DUI evidence lacking in Sewickley Township fatal wreck, lawyer argues
Criminal charges against a Sewickley Township man accused of being drunk two years ago when he caused a fatal car crash should be dismissed because there is no hard evidence of intoxication, a defense lawyer said in court Tuesday.
Matthew Poston, 31, is awaiting trial on vehicular homicide and drunken-driving charges in connection with the Feb. 22, 2015, crash that killed his passenger, 33-year-old Gary L. Moore Jr. of Yukon. Moore was the head of the Rostraver ambulance service.
Defense attorney Caroline Roberto, during a pretrial hearing before Westmoreland County Common Pleas Court Judge Christopher Feliciani, argued that the prosecution has no evidence that Poston's blood-alcohol content was above the 0.08 percent level at which a motorist in Pennsylvania is considered to be intoxicated.
“They know legally they can't prove it,” Roberto said as she brandished a copy of a report from a prosecution-hired medical expert who said he could not extrapolate Poston's blood-alcohol level at the time of the late-night crash on Lowber Road in Sewickley Township.
Roberto previously contended that dangerous road conditions from cold, snowy and windy weather, and not alcohol, caused the wreck.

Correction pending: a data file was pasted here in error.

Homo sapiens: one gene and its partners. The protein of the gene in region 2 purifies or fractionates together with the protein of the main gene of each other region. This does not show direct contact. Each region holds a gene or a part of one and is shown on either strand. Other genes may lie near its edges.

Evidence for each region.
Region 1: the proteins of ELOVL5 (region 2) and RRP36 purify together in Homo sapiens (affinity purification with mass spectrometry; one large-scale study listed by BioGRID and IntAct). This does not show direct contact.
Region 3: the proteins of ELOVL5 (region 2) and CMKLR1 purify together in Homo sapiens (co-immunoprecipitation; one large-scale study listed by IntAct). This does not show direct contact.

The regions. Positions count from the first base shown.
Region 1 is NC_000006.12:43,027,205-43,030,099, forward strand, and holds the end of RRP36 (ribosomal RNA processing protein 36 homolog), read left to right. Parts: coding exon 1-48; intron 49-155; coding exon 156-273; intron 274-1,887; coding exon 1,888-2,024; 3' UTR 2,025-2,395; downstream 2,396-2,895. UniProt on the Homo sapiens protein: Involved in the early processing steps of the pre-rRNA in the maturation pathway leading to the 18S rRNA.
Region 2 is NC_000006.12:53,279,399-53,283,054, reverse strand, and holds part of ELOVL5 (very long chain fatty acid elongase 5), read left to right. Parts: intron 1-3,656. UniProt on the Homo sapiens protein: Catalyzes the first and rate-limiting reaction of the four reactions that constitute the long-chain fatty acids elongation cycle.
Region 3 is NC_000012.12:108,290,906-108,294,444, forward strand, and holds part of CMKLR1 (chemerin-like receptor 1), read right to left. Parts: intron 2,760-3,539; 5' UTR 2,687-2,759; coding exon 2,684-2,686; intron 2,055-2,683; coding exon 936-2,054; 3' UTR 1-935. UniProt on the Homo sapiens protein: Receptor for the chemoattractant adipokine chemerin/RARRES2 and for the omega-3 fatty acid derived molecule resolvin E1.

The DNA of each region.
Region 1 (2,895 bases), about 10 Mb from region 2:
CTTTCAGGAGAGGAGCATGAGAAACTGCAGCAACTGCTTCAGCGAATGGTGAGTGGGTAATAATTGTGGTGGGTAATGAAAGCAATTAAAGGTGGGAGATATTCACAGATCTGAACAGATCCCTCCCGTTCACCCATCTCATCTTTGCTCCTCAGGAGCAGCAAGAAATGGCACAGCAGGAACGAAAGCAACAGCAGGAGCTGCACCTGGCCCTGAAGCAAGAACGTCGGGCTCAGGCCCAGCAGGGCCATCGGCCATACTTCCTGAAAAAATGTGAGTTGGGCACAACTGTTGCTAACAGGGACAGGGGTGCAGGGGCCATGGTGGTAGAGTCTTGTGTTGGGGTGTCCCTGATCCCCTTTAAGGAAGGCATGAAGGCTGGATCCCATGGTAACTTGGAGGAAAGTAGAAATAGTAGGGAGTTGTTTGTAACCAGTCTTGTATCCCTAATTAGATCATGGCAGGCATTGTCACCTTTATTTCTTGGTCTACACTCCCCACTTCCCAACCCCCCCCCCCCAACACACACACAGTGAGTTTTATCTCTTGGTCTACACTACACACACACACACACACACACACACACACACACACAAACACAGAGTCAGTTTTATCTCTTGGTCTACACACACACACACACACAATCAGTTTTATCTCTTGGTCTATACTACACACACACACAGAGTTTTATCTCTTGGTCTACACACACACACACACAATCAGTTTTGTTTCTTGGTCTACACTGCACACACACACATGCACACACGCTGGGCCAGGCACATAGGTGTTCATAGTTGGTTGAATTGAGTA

Assistant District Attorney Allen Powanda said the prosecution, based on evidence from a bartender in the club where Poston spent several hours before crash, said she had served him beer and tequila before he volunteered to drive Moore home about 1:30 a.m. The bartender told police Moore was too drunk to drive.
Investigators found Poston's pickup at 3 a.m. against a guiderail with damage to the vehicle and Moore , the manager of the Rostraver/West Newton Emergency Service ambulance company.
Investigators said they believed Poston's truck swerved off the road and hit a utility pole.
Police said Poston fled the scene before he voluntarily went to the state police barracks in Greensburg 12 hours later and told investigators he had been drinking and caused the fatality.
The defense now claims police improperly took that confession because Poston and his father, who accompanied him to the station, asked that he be represented by a lawyer during the interrogation.
Edward Poston testified Tuesday that he unsuccessfully tried to secure a lawyer for his son earlier that day and that police were told Poston wanted an attorney before questioning was to begin.
Trooper Joseph Lauricia testified neither Poston nor his father asked for a lawyer. Matthew Poston, according to Lauricia, was a person of interest but was not in custody and not under arrest during the questioning.
“It was explained to him they were there under their own free will. We told him he wasn't in custody and he agreed to speak with us,” Lauricia testified.
No date has been set for Poston's trial. Feliciani said Tuesday he will rule on the defense request to dismiss the charges after he reviews written legal arguments to be submitted later.
Rich Cholodofsky is a Tribune-Review staff writer. Reach him at 724-830-6293 or firstname.lastname@example.org.